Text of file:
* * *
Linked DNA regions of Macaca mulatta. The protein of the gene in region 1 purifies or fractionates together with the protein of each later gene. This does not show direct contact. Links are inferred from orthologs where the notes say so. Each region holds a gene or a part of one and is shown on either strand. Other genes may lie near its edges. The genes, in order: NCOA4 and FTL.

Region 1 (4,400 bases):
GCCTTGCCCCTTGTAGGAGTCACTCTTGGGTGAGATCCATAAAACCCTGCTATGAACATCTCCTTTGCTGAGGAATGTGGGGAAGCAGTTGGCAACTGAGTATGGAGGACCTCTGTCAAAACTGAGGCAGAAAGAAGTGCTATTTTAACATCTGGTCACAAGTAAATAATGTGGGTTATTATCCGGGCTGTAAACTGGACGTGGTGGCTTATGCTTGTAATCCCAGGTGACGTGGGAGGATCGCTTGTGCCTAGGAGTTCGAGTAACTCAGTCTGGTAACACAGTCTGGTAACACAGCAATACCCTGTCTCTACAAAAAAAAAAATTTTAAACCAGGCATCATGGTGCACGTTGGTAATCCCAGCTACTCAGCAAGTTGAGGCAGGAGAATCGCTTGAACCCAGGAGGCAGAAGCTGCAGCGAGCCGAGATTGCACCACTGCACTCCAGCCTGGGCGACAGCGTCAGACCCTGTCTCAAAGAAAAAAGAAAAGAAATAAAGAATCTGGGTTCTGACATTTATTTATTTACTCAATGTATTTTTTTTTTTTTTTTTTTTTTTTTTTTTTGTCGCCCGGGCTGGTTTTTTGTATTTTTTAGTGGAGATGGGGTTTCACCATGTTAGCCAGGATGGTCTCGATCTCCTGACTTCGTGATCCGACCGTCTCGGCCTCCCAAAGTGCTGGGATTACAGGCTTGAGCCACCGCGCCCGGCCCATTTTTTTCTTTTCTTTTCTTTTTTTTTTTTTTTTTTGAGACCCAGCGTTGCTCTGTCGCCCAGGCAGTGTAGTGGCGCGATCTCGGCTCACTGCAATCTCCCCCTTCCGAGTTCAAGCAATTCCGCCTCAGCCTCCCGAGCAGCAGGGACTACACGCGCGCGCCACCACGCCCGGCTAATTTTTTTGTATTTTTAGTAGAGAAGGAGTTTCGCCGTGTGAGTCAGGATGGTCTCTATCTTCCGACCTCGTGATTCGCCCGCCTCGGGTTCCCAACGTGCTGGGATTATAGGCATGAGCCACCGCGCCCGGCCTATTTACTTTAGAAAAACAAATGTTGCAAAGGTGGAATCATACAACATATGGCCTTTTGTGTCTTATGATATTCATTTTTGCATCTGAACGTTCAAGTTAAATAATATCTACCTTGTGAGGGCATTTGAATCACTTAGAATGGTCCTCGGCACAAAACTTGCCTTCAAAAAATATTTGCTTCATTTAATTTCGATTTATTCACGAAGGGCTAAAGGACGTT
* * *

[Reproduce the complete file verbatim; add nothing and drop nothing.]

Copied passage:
Linked DNA regions of Macaca mulatta. The protein of the gene in region 1 purifies or fractionates together with the protein of each later gene. This does not show direct contact. Links are inferred from orthologs where the notes say so. Each region holds a gene or a part of one and is shown on either strand. Other genes may lie near its edges. The genes, in order: NCOA4 and FTL.

Region 1 (4,400 bases):
GCCTTGCCCCTTGTAGGAGTCACTCTTGGGTGAGATCCATAAAACCCTGCTATGAACATCTCCTTTGCTGAGGAATGTGGGGAAGCAGTTGGCAACTGAGTATGGAGGACCTCTGTCAAAACTGAGGCAGAAAGAAGTGCTATTTTAACATCTGGTCACAAGTAAATAATGTGGGTTATTATCCGGGCTGTAAACTGGACGTGGTGGCTTATGCTTGTAATCCCAGGTGACGTGGGAGGATCGCTTGTGCCTAGGAGTTCGAGTAACTCAGTCTGGTAACACAGTCTGGTAACACAGCAATACCCTGTCTCTACAAAAAAAAAAATTTTAAACCAGGCATCATGGTGCACGTTGGTAATCCCAGCTACTCAGCAAGTTGAGGCAGGAGAATCGCTTGAACCCAGGAGGCAGAAGCTGCAGCGAGCCGAGATTGCACCACTGCACTCCAGCCTGGGCGACAGCGTCAGACCCTGTCTCAAAGAAAAAAGAAAAGAAATAAAGAATCTGGGTTCTGACATTTATTTATTTACTCAATGTATTTTTTTTTTTTTTTTTTTTTTTTTTTTTTGTCGCCCGGGCTGGTTTTTTGTATTTTTTAGTGGAGATGGGGTTTCACCATGTTAGCCAGGATGGTCTCGATCTCCTGACTTCGTGATCCGACCGTCTCGGCCTCCCAAAGTGCTGGGATTACAGGCTTGAGCCACCGCGCCCGGCCCATTTTTTTCTTTTCTTTTCTTTTTTTTTTTTTTTTTTGAGACCCAGCGTTGCTCTGTCGCCCAGGCAGTGTAGTGGCGCGATCTCGGCTCACTGCAATCTCCCCCTTCCGAGTTCAAGCAATTCCGCCTCAGCCTCCCGAGCAGCAGGGACTACACGCGCGCGCCACCACGCCCGGCTAATTTTTTTGTATTTTTAGTAGAGAAGGAGTTTCGCCGTGTGAGTCAGGATGGTCTCTATCTTCCGACCTCGTGATTCGCCCGCCTCGGGTTCCCAACGTGCTGGGATTATAGGCATGAGCCACCGCGCCCGGCCTATTTACTTTAGAAAAACAAATGTTGCAAAGGTGGAATCATACAACATATGGCCTTTTGTGTCTTATGATATTCATTTTTGCATCTGAACGTTCAAGTTAAATAATATCTACCTTGTGAGGGCATTTGAATCACTTAGAATGGTCCTCGGCACAAAACTTGCCTTCAAAAAATATTTGCTTCATTTAATTTCGATTTATTCACGAAGGGCTAAAGGACGTT